As it happens I have been to Gaping Gill and not by winch but was led there in March 1983 by friends at the time who were keen cavers. We went into the system by way of Bar Pot an entrance about 350ft south of Gaping Gill close to the footpath up from Clapham. It was one of the great experiences of my life and I possess a slight feeling of superiority having achieved it in the authentic way. With a winch in operation I thought it would be an experience every Dotcom would want to share.


Well no! Aside from people away on actual holidays there was a distinct lack of enthusiasm amongst the others. Mike O had been caving with a school party thirty years ago and didn't want to repeat the experience. While Chris didn't want the experience at all. In the end it boiled down to a group of ten. Fortunately it included David P of the Burnley Contingent who as a young man not only went potholing but was actually got trapped in a cave and had to be rescued. Naturally in all matters of organising the trip I deferred to David.

We agreed that an early start was essential and as the website stated the winch would be open at 9.00am I set the RV time at Clapham at 8.00am which necessitated a 6.45am departure from Preston. David had offered to lead interested participants in an active exploration of the chamber which meant a kit list of headlamp, heavy-duty gloves, waterproofs, knee pads and a complete change of clothes. Reflecting on this now I can see that the early start and the rather alarming implications of the kit list may have killed off any interest amongst the waverers.

So it was after consultations, phone calls, arrangements email and all that we were all set to go. And then…the weather intervened.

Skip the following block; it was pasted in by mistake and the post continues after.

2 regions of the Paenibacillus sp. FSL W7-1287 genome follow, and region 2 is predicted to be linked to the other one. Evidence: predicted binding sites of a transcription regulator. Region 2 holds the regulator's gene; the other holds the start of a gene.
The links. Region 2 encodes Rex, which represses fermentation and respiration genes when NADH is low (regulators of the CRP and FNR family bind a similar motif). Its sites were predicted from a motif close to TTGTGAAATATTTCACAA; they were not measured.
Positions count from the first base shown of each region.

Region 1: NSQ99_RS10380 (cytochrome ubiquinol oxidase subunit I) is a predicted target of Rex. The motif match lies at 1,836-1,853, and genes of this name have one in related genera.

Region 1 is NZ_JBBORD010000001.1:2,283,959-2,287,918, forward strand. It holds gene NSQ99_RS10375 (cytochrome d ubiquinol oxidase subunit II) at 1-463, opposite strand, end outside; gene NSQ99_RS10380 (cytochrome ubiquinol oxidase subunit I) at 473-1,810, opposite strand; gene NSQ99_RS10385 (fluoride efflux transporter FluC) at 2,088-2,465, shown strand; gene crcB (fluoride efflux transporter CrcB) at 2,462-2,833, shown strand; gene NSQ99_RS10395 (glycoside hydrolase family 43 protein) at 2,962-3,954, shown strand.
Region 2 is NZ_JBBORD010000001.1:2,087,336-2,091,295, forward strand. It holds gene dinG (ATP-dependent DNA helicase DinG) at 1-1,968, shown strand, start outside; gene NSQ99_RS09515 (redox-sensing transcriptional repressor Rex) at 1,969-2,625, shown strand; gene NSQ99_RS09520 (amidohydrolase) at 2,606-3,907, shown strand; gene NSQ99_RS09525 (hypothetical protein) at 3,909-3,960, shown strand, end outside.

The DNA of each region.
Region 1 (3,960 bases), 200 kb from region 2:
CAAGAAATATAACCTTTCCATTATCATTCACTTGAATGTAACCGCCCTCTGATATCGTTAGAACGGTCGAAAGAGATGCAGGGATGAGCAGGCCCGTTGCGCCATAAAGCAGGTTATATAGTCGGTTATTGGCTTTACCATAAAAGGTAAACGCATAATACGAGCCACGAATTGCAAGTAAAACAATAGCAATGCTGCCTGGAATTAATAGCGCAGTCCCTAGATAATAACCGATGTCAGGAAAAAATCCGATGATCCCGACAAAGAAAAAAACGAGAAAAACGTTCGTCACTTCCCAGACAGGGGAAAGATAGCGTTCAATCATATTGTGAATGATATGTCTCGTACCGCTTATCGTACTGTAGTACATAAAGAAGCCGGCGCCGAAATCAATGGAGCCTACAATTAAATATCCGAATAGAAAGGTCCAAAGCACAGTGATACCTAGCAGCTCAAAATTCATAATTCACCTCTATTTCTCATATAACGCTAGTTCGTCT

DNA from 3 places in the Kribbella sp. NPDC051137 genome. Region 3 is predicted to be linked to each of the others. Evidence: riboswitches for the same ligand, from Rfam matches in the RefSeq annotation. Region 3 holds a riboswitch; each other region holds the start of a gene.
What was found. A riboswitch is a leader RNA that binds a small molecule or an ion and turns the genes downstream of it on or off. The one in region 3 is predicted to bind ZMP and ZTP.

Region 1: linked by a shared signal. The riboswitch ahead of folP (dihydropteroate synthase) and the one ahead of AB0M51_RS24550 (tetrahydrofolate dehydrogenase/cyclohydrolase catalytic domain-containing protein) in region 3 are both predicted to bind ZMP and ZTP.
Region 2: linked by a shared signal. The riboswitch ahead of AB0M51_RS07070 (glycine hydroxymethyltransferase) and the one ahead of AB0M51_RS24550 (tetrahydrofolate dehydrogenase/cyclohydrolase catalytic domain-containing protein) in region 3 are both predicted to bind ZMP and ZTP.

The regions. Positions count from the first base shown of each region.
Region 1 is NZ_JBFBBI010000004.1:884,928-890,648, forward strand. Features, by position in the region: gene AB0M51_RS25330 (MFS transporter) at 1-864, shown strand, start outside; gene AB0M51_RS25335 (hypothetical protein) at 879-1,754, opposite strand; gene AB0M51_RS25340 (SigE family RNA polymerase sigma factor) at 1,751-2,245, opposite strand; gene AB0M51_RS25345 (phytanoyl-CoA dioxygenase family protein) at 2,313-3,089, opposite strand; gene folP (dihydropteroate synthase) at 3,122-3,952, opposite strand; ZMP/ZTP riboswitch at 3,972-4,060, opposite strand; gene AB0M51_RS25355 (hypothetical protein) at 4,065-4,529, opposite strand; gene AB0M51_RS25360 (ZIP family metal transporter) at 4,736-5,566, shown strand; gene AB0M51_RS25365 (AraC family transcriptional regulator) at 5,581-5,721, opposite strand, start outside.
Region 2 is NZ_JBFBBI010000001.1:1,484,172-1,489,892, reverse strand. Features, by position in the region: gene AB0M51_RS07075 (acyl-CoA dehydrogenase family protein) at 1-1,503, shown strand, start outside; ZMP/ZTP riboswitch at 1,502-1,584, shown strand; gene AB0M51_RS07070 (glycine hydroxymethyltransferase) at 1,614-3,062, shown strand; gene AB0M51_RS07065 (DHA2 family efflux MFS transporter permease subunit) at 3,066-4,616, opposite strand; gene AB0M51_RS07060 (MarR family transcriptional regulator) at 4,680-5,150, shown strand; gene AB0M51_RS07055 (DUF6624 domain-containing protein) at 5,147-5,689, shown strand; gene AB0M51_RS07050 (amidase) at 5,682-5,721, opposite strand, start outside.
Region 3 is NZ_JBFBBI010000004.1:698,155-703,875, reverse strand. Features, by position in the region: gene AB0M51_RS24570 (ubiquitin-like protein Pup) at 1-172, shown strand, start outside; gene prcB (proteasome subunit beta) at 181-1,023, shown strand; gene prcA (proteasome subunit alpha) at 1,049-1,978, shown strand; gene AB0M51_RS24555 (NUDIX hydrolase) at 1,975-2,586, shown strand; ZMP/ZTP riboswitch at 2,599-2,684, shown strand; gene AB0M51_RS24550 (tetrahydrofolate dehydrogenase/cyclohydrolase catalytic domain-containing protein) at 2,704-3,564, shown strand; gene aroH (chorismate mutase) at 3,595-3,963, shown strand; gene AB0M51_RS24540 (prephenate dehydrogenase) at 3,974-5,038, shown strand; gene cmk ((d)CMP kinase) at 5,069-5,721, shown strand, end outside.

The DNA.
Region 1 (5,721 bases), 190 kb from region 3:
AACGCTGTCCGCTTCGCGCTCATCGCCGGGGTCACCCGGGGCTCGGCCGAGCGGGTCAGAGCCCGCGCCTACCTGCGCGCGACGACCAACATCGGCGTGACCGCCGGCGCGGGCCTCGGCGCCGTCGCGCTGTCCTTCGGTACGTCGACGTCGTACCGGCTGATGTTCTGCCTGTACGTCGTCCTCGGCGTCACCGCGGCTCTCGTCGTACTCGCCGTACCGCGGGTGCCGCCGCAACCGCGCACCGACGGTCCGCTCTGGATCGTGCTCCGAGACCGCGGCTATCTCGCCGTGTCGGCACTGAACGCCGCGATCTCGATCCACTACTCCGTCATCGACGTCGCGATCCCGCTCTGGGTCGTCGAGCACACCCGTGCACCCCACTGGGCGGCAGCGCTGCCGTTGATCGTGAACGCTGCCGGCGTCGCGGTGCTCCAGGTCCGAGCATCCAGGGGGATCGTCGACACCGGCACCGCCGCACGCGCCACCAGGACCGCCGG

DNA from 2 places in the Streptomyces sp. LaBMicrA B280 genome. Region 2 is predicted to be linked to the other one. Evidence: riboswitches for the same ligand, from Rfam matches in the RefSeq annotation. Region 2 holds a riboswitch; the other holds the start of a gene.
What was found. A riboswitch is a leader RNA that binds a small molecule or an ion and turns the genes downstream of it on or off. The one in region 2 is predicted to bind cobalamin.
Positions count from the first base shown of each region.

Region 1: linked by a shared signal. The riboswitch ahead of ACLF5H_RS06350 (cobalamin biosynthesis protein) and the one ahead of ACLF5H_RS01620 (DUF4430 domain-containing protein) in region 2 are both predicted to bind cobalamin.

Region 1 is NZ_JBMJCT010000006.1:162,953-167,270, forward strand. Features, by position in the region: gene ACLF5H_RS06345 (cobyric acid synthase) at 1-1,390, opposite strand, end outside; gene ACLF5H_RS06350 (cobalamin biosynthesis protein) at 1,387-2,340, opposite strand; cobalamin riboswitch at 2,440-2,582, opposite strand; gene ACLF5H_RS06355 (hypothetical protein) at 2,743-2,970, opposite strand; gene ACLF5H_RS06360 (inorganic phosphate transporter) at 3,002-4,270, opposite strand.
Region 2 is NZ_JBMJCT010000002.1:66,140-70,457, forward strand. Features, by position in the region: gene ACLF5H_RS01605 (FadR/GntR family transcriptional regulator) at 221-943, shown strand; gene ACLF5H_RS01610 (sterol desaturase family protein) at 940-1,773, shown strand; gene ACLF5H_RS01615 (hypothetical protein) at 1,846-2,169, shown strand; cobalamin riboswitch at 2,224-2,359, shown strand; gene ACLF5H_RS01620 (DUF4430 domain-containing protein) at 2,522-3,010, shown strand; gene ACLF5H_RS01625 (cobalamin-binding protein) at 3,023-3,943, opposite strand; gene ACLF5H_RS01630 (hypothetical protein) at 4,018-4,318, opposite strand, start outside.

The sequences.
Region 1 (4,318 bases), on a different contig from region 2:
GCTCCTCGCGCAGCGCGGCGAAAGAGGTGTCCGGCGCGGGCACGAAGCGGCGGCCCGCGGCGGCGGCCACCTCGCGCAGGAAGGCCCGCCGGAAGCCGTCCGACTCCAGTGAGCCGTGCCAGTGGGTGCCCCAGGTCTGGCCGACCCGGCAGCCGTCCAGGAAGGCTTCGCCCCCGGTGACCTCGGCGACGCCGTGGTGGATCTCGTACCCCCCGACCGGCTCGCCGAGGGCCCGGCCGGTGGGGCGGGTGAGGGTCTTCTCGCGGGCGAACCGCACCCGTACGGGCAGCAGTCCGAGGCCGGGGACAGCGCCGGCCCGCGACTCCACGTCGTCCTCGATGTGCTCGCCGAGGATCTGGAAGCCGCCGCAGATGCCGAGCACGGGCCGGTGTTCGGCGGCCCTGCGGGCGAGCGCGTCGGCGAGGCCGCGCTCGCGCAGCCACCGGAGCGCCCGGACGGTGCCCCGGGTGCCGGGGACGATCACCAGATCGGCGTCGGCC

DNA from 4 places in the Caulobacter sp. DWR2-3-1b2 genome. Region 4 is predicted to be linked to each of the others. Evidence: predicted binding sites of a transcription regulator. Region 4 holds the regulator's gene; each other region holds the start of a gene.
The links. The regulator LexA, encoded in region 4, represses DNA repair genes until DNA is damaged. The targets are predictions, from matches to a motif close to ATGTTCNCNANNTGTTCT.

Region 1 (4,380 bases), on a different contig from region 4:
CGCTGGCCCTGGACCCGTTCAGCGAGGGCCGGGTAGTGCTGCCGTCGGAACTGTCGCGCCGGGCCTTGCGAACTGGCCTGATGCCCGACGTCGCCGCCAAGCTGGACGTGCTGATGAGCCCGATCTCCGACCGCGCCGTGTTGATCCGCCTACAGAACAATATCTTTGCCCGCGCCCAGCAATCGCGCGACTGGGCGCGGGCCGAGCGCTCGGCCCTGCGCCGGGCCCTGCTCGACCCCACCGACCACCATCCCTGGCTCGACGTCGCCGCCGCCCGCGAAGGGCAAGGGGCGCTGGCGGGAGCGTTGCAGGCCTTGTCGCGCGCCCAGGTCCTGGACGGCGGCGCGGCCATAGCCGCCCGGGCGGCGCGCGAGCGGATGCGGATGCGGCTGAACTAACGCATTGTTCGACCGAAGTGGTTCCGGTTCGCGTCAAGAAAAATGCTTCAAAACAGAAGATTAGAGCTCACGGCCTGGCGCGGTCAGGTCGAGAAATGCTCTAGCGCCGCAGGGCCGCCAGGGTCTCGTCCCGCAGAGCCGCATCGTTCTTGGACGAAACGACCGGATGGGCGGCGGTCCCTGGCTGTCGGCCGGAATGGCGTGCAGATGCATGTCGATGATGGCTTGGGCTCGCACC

Naturally I had been monitoring the forecast and was relieved that Tuesday was set to be clear. I noted that there was rain about in the preceding days and while persistent and heavy at times did not seem to be exceptional. Until Monday afternoon I felt quite relaxed about the trip. About this time I received two reports in quick succession alerting me to news footage of flood water gushing out of White Scar Caves, Ingleton. As these were a mere 2 ½ miles from Gaping Gill I began to check out the situation. I quickly established that the winch was closed owing to the large amounts of water flowing into the main chamber. To allow the operation Fell Beck is dammed upstream from Gaping Gill and water flows into a different entrance. Clearly water had breached this dam. The question was would the winch be open the next day and if so - when?

I telephoned Ingleborough Cave just over a mile from Gaping Gill. Once I had explained my predicament I was told, "I wouldn't advise coming any distance until you confirm the winch is in operation." Bugger!
I had invested so much time into the arrangements for the outing I was reluctant to let it go so I made the decision I would ascertain as early as I could the next day if there would be descents and rearrange the RV for noon if we received the green light. More phone calls, texts and emails to members of the party.